I’m facing the challenge of a new wheelchair with FA

The humbling experience of a day in church while handling my own frailty

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by David Riley |

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After nearly a week of learning to use my new wheelchair, it was time to venture out in public. Why, you may wonder, did I hesitate? And why dramatize such a trivial thing with such foreboding language?

When the chair arrived, and after I was finally able to sit in the seat tailor made for my tall and thin dimensions, one of the first things to happen upset my balance just enough to plant my hands against the hardwood floor. Thankfully, my father was there to sit me back upright. I could lose my balance and fall if anything unexpected happened, given my Friedreich’s ataxia (FA) and the new chair.

My old wheelchair had a custom-molded back support, which my physical therapist at the time expressed confidence in, saying it’d benefit me in many ways and manage my scoliosis. But it came to be disastrous for my strength and stability, after close to three years of being able to extend both arms at the same time without needing to activate my core muscles or my back.

Because of FA’s rarity, it’s often understudied, and therapists sometimes take educated guesses about what may help. This choice led to regrets and finally to a reversal, even though the new chair would initially disrupt my daily activities.

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A new week begins

On the morning of Aug. 13, I entered my church building and tentatively maneuvered over the threshold in my new wheelchair. I skipped coffee as a sure way to prevent a spill. Following Sunday school, I declined an offer for assistance, insisting instead on prioritizing my own conditioning as I made my way to the sanctuary.

By the start of the morning worship service, I could no longer hide my exhaustion. An older woman with a cane, whom I’d never met, scooted closer from the pew next to me, opening a hymnal and sharing it with me as we sang “All Praise to God, Who Reigns Above,” the women singing verse four alone while the men went alone with verse five.

As the pastor stood in the pulpit to preach from Hebrews 7:20-25 in a message titled “The Power of Permanence,” all I could do was to grasp anything I could, not let go, and prevent myself from falling. The woman next to me put her hand on my shoulder from time to time to help me stabilize as the pastor continued.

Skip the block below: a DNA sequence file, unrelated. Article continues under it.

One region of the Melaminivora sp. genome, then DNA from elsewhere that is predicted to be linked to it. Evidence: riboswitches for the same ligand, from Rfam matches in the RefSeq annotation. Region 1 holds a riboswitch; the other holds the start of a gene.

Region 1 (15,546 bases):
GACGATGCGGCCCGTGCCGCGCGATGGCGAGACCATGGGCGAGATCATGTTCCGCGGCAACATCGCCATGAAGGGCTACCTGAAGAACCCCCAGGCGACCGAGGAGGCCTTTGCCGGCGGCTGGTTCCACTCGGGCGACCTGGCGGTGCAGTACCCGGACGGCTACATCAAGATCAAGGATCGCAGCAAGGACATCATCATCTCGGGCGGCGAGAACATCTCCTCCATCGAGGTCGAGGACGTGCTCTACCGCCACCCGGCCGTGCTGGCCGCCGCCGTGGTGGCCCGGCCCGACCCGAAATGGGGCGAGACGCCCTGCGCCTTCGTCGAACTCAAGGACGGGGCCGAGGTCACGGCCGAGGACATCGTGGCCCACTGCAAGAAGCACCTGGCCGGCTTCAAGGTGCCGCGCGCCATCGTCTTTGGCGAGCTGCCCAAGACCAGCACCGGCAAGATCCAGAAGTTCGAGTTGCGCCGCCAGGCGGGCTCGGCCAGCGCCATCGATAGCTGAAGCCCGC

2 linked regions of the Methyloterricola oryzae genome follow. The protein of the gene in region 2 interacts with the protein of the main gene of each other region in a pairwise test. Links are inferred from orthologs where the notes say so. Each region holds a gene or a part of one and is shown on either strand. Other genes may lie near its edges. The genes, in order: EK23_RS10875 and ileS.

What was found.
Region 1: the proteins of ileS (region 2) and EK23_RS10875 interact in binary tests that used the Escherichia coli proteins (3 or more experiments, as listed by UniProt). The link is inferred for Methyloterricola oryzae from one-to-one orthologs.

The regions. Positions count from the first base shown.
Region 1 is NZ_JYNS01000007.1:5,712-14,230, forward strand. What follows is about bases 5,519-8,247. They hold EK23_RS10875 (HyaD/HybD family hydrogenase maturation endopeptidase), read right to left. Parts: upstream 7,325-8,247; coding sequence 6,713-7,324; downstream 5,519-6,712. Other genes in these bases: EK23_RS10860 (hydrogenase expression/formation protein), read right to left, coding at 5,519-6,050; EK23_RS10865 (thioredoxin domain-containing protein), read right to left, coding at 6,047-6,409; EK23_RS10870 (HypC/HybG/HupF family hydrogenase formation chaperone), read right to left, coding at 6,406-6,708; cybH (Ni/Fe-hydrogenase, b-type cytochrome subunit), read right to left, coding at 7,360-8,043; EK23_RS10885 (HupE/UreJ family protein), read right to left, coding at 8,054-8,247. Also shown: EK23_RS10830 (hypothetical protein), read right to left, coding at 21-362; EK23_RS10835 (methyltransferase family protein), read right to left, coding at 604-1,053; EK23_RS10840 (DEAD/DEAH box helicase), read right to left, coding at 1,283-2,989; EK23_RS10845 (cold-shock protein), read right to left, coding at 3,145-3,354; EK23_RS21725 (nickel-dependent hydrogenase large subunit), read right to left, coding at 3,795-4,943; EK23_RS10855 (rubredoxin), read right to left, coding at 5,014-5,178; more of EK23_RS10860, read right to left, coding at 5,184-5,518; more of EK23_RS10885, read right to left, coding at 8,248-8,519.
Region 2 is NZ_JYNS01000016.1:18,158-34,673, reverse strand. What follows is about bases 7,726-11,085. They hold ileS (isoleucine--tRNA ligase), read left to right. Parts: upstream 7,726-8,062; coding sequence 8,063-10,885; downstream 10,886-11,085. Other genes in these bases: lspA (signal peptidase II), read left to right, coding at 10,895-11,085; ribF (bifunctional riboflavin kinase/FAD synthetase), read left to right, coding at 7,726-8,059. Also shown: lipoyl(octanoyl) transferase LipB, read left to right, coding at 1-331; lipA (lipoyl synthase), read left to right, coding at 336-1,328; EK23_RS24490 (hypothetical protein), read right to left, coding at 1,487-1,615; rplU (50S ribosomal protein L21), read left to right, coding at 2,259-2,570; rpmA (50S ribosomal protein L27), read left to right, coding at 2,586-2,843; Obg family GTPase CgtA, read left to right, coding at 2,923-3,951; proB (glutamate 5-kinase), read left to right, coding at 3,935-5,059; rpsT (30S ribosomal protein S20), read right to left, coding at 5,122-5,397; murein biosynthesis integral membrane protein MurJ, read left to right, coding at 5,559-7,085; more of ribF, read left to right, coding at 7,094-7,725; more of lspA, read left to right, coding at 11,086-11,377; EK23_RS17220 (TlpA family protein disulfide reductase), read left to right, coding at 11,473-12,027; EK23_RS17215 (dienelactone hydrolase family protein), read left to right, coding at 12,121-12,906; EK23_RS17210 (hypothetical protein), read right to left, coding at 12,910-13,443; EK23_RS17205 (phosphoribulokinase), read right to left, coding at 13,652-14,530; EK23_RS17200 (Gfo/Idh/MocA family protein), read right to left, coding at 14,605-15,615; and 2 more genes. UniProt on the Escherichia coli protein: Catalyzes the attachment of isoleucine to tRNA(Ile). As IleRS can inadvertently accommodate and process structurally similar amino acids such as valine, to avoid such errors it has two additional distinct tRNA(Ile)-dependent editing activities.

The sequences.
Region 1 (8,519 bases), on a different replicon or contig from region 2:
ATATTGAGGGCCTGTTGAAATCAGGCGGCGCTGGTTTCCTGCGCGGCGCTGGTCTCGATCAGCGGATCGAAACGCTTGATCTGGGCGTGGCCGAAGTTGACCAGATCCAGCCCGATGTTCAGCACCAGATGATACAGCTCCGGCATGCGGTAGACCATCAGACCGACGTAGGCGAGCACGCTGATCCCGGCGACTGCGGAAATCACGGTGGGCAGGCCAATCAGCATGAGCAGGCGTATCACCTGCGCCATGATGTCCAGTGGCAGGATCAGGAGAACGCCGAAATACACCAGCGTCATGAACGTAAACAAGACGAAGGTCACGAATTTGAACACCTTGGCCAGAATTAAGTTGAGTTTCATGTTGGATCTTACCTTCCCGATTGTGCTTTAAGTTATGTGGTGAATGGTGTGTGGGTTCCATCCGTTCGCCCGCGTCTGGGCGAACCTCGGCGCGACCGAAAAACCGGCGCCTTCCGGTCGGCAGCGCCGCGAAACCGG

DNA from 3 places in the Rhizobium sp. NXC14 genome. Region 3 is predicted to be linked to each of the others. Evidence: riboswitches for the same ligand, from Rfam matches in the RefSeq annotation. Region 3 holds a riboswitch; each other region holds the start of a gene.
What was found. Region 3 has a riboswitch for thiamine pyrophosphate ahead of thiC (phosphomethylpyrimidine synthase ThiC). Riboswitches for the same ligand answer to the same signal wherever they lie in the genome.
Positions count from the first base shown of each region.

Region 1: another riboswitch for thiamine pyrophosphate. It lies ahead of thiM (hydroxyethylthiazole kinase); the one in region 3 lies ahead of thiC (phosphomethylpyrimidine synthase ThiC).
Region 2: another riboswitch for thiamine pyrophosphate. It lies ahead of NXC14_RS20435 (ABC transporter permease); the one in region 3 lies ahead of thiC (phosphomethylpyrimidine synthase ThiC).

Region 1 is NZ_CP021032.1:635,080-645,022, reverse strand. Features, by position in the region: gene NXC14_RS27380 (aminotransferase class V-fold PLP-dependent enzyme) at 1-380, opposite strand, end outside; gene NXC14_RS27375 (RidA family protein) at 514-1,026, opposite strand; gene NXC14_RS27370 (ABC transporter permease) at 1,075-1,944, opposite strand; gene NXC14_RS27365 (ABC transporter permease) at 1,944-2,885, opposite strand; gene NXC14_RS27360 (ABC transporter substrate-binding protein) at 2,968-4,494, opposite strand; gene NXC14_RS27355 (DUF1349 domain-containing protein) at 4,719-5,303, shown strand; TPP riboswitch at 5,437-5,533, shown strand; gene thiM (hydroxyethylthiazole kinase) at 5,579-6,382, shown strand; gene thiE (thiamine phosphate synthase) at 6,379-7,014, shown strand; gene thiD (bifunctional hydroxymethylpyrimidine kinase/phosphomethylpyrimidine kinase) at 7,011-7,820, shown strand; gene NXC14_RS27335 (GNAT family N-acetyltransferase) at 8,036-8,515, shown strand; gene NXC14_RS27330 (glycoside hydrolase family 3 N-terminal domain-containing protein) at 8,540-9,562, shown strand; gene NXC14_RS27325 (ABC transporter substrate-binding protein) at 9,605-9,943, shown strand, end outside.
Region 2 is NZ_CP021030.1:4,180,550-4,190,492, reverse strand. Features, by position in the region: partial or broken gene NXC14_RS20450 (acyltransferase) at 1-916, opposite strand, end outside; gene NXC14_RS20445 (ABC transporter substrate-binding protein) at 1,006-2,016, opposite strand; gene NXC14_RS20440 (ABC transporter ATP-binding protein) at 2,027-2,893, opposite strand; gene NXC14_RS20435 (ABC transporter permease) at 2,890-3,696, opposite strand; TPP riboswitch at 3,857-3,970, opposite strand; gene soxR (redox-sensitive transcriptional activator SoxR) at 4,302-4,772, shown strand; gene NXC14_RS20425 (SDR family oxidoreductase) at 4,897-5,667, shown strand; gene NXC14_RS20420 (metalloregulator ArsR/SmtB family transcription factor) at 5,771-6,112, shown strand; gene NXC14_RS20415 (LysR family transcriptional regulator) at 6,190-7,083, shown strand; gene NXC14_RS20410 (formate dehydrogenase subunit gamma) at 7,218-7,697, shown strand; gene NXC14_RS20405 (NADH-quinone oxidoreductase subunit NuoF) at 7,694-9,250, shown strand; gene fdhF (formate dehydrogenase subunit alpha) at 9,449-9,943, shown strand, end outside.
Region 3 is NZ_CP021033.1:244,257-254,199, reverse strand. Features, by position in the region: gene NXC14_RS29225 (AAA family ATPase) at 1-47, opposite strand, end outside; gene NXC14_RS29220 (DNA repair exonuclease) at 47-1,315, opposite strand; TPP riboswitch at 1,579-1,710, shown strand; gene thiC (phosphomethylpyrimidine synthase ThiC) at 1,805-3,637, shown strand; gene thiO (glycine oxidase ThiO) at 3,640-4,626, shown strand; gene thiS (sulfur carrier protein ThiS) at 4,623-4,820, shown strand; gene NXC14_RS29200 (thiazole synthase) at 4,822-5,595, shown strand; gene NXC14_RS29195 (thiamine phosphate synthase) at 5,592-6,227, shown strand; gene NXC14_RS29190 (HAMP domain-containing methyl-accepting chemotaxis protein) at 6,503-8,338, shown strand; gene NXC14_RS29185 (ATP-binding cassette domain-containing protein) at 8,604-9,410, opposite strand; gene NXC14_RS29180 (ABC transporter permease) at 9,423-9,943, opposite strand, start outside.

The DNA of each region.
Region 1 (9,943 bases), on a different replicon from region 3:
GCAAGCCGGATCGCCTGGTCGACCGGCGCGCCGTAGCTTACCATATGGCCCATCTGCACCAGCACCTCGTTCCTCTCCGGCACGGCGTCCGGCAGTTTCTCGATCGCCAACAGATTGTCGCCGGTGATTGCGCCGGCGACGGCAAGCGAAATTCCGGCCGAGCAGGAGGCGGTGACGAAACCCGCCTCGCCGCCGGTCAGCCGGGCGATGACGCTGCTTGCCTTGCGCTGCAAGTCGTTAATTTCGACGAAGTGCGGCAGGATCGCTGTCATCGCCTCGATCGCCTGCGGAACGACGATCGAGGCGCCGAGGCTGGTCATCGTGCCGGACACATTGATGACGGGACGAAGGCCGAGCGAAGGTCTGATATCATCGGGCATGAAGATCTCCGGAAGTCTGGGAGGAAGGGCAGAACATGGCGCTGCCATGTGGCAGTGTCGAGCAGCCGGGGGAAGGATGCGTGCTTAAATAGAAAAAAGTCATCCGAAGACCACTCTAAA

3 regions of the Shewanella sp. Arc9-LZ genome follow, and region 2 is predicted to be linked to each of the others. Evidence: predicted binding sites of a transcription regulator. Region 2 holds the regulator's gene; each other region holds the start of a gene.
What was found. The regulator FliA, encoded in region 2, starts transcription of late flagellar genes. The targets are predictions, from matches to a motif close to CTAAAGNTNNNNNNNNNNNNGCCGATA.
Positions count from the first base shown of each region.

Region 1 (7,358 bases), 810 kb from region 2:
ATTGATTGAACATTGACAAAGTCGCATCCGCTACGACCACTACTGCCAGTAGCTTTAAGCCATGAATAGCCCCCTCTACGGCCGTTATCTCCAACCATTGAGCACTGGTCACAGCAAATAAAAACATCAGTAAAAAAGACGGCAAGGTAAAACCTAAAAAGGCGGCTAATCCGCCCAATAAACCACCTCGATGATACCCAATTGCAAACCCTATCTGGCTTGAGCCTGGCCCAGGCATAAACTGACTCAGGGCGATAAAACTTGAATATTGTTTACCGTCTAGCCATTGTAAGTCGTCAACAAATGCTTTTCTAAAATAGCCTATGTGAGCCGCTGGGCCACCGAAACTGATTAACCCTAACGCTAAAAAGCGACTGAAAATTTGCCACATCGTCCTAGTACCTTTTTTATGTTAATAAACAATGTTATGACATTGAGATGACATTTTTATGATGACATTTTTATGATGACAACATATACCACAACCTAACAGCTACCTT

When the service was finally finished, all I could think about was my own frailty and finitude, longing to just go home and lay my head on my pillow. Gathering enough reserve energy to wheel myself and remain upright was impossible, and so with assistance, I made it outside at last.

Resting in the shade, waiting for my ride, I wasn’t done with my Sunday adventure. I was too beat to be embarrassed, but despite expectation that I’d be “othered,” instead I received love and confirmation from those who witnessed my difficulty. It was all humbling, but for a guy as proud as me, having my own vulnerability exposed was a good learning and training experience for living with FA.

By Monday afternoon, I was refreshed enough for my long-awaited physical therapy evaluation. Making my way to the second-floor office, I enjoyed my increasing fitness and confidence in the new chair. Moreover, the therapist was positive about me being able to regain the proper strength I’d need for the adjustment.

I left the office with my eyes on the challenge before me, knowing that this one could be overcome.

On Tuesday, I entered the gym, something I haven’t done consistently since moving from another city eight months ago. I strapped a gait belt around my chest for the first time, something I learned from a paraplegic pal at my old gym. Realizing over the past few days the exact things I needed to do, I went to work.

Sometimes the path will present a challenge. I liken it to a barrier. Maybe other forks in the road look easier; maybe the obstacle looks impassible; but treading on is the stuff of life, and the learning, the growth, and the people we meet in the way are not the destination, but a blessing along the way.

Note: Friedreich’s Ataxia News is strictly a news and information website about the disease. It does not provide medical advice, diagnosis, or treatment. This content is not intended to be a substitute for professional medical advice, diagnosis, or treatment. Always seek the advice of your physician or another qualified health provider with any questions you may have regarding a medical condition. Never disregard professional medical advice or delay in seeking it because of something you have read on this website. The opinions expressed in this column are not those of Friedreich’s Ataxia News or its parent company, BioNews, and are intended to spark discussion about issues pertaining to Friedreich’s ataxia.


Jennifer avatar


Thanks so much for the informative note to us with FA. Anything new can be a challenge and happy you made it through your day with grace. Love Hebrews too. Nice to see others showing God’s love and compassion. Hope to see more from you about The Bible and FA.

David Riley avatar

David Riley

First, thank you for your comment. It is my first since doing this.

Also, I am happy you enjoyed my post and its reference to Scripture. Because of the high value I put in the Bible, I will write about it again.

Luis del Campo avatar

Luis del Campo

Your post was amaizing for me, actually I will want change my current wheelchair.

I have FA too

David Riley avatar

David Riley

Thank you! I wish you the best.


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